Most of Shetland's haas have been adapted to some extent over the years and few survive without alteration, making unaltered examples of this building type increasingly rare. A significant number of haas are listed in recognition of their special architectural and historic interest. Larger examples in the area include Haa of Bayhall (circa 1750, now residential flats (2018) – LB18609, Category B) and Burrastow House (circa 1760, now a hotel (2018) – LB18611, Category C). Smaller examples are the late 18th century Voe Haa at Walls (LB18610, Category B) and the early 19th century Ervhouse at Weisdale (LB47309, Category C).
The house at Watsness is a representative and little altered example of a haa house, originally built as a manse, and later used as a farmhouse. Its exterior form and massing indicate a late 18th or early 19th century building date. The associated ancillary buildings and large walled enclosure are also good survivals that add to its interest.
Architectural or Historic Interest
Most of the rooms retain fully timber-lined walls and ceilings. These may date from the earlier phases of occupation in the building, adding to the historic character and interest of the building. The timber staircase with carved newels and handrail, and banisters to the upper landing is a significant central feature of the interior and also adds to the interest. Later 20th century alterations to the interior, including the replacement of a number of fireplaces and sanitary ware, are typical of the level of change expected of a building of this age and building type.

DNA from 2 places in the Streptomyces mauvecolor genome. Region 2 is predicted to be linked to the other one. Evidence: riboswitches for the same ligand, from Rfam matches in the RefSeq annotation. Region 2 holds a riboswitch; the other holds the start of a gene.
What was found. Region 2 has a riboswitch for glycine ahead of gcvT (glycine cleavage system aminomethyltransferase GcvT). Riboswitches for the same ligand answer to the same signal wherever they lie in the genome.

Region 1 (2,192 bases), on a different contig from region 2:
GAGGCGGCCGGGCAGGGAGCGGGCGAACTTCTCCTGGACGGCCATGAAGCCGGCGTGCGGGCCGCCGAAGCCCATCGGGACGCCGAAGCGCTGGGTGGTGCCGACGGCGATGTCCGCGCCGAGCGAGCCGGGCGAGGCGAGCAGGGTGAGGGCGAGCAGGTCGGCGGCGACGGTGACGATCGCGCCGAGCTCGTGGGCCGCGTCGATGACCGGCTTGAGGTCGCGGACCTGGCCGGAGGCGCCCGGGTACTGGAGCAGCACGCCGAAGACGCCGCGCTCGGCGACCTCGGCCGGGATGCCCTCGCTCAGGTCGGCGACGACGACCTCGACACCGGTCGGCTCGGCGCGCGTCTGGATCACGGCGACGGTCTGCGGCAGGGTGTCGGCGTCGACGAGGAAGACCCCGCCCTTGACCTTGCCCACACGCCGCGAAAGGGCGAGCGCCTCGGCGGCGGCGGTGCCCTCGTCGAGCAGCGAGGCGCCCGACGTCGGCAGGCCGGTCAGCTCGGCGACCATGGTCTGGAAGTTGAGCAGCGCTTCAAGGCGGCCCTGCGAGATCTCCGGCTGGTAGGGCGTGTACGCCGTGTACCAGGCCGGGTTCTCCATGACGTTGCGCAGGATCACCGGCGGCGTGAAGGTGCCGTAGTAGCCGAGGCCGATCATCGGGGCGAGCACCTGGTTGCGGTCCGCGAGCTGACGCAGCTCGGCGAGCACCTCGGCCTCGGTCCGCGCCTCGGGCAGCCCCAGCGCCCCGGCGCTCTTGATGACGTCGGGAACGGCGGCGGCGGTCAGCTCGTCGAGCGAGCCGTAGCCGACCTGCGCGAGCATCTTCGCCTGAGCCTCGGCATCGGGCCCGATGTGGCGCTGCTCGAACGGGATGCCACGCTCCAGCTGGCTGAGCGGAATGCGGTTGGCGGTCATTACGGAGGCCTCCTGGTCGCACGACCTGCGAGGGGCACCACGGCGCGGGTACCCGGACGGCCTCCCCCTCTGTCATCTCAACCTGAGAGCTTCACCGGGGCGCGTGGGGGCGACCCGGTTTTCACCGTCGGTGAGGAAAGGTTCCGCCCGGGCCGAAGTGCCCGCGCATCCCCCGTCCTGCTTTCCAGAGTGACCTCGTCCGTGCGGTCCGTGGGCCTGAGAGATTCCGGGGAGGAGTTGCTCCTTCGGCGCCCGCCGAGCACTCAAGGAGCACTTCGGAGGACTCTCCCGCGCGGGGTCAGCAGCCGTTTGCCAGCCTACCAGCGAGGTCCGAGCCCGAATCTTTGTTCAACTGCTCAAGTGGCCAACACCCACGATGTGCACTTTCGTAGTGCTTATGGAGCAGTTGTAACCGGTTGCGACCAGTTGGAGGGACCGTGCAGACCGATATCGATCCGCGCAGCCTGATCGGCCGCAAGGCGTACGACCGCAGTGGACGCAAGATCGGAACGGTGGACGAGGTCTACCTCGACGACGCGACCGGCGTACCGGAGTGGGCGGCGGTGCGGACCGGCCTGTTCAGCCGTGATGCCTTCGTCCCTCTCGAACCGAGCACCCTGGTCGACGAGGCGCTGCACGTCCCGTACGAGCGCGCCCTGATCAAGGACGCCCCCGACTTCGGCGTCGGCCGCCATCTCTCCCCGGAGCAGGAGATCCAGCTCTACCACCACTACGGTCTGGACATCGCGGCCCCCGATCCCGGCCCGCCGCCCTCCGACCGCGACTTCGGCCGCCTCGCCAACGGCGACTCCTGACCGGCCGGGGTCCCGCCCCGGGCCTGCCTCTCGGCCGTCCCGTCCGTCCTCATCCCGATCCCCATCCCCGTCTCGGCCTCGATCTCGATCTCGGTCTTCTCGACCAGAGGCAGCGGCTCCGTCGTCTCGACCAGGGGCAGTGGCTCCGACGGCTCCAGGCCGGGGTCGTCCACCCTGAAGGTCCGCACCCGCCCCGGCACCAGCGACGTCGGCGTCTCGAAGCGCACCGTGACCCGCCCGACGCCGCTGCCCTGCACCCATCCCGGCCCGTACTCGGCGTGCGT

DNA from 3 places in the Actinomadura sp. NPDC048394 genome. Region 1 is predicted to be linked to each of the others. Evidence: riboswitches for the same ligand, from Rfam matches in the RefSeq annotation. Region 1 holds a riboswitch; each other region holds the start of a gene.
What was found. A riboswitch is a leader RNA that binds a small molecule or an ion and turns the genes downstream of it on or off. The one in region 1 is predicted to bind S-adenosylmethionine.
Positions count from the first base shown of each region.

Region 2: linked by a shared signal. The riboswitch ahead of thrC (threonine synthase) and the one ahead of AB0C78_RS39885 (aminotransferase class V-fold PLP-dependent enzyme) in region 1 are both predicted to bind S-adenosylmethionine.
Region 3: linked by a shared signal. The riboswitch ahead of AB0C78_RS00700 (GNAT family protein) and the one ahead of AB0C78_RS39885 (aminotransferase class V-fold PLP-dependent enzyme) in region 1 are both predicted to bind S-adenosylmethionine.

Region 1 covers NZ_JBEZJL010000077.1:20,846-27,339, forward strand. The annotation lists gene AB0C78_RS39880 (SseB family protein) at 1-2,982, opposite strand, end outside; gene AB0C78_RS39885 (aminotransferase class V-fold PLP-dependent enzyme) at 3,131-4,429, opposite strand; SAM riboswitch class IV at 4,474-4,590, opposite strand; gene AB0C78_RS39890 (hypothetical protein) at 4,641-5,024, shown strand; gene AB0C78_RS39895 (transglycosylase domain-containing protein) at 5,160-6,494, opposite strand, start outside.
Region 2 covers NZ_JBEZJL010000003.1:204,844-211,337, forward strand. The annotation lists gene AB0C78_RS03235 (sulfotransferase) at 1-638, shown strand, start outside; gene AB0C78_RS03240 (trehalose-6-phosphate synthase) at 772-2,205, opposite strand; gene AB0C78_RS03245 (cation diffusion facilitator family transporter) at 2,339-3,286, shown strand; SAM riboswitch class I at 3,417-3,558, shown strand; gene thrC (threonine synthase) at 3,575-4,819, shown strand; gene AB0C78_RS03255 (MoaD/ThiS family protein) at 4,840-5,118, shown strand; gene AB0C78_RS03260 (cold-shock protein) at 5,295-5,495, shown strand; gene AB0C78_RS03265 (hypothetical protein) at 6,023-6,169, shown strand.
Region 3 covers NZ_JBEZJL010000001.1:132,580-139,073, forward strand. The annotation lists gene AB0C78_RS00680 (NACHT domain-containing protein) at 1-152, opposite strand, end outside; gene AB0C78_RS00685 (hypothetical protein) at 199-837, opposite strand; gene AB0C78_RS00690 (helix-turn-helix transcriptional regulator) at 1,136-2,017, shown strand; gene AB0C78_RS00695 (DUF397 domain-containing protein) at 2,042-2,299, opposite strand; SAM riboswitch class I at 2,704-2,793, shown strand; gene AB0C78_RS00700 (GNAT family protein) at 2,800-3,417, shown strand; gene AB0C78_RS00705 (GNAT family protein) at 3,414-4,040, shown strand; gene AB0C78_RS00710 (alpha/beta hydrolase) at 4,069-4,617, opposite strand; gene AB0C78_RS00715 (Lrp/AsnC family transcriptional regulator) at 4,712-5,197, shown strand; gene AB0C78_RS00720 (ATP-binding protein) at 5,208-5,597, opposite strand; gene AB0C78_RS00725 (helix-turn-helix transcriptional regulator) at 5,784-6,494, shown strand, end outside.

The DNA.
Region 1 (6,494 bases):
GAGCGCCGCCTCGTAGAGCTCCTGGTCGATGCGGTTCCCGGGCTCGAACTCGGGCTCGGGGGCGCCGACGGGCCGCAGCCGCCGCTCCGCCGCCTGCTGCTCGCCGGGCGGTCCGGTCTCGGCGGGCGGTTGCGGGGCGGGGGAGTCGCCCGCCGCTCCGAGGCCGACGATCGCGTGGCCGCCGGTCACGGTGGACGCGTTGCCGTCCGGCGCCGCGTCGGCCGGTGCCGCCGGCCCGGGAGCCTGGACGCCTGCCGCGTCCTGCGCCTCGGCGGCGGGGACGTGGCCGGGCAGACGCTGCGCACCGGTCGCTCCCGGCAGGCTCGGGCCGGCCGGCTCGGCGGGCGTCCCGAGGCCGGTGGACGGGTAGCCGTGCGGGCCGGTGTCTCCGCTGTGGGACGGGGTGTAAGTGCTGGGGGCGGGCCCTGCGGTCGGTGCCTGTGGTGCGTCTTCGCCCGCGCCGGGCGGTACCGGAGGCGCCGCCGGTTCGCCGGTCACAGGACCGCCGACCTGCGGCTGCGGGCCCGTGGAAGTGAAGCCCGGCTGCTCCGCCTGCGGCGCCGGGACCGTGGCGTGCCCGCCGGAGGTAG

The plan form arrangement of The Haa (1 Watsness) and its associated outbuildings to the west and northwest and large rectangular walled enclosure to the south survive largely as shown on the 1st Edition Ordnance Survey map (surveyed 1878). Together, they provide evidence for late 18th and 19th century rural life in a west Shetland parish. The internal plan form of the house, with rooms arranged around a central staircase, is typical for a manse of this date. Its survival also contributes to the interest of the building.
Technological excellence or innovation, material or design quality
The symmetrical, classically influenced proportions of the front elevation of the house at Watsness is typical of haa houses built between 1650 and 1850 in Shetland. The height, steeply pitched roof, unadorned exterior, and arrangement of window and door openings, with relatively small windows set towards the centre of the building, are also typical and support a late 18th or early 19th century construction date. The timber roof beams may date to the initial construction.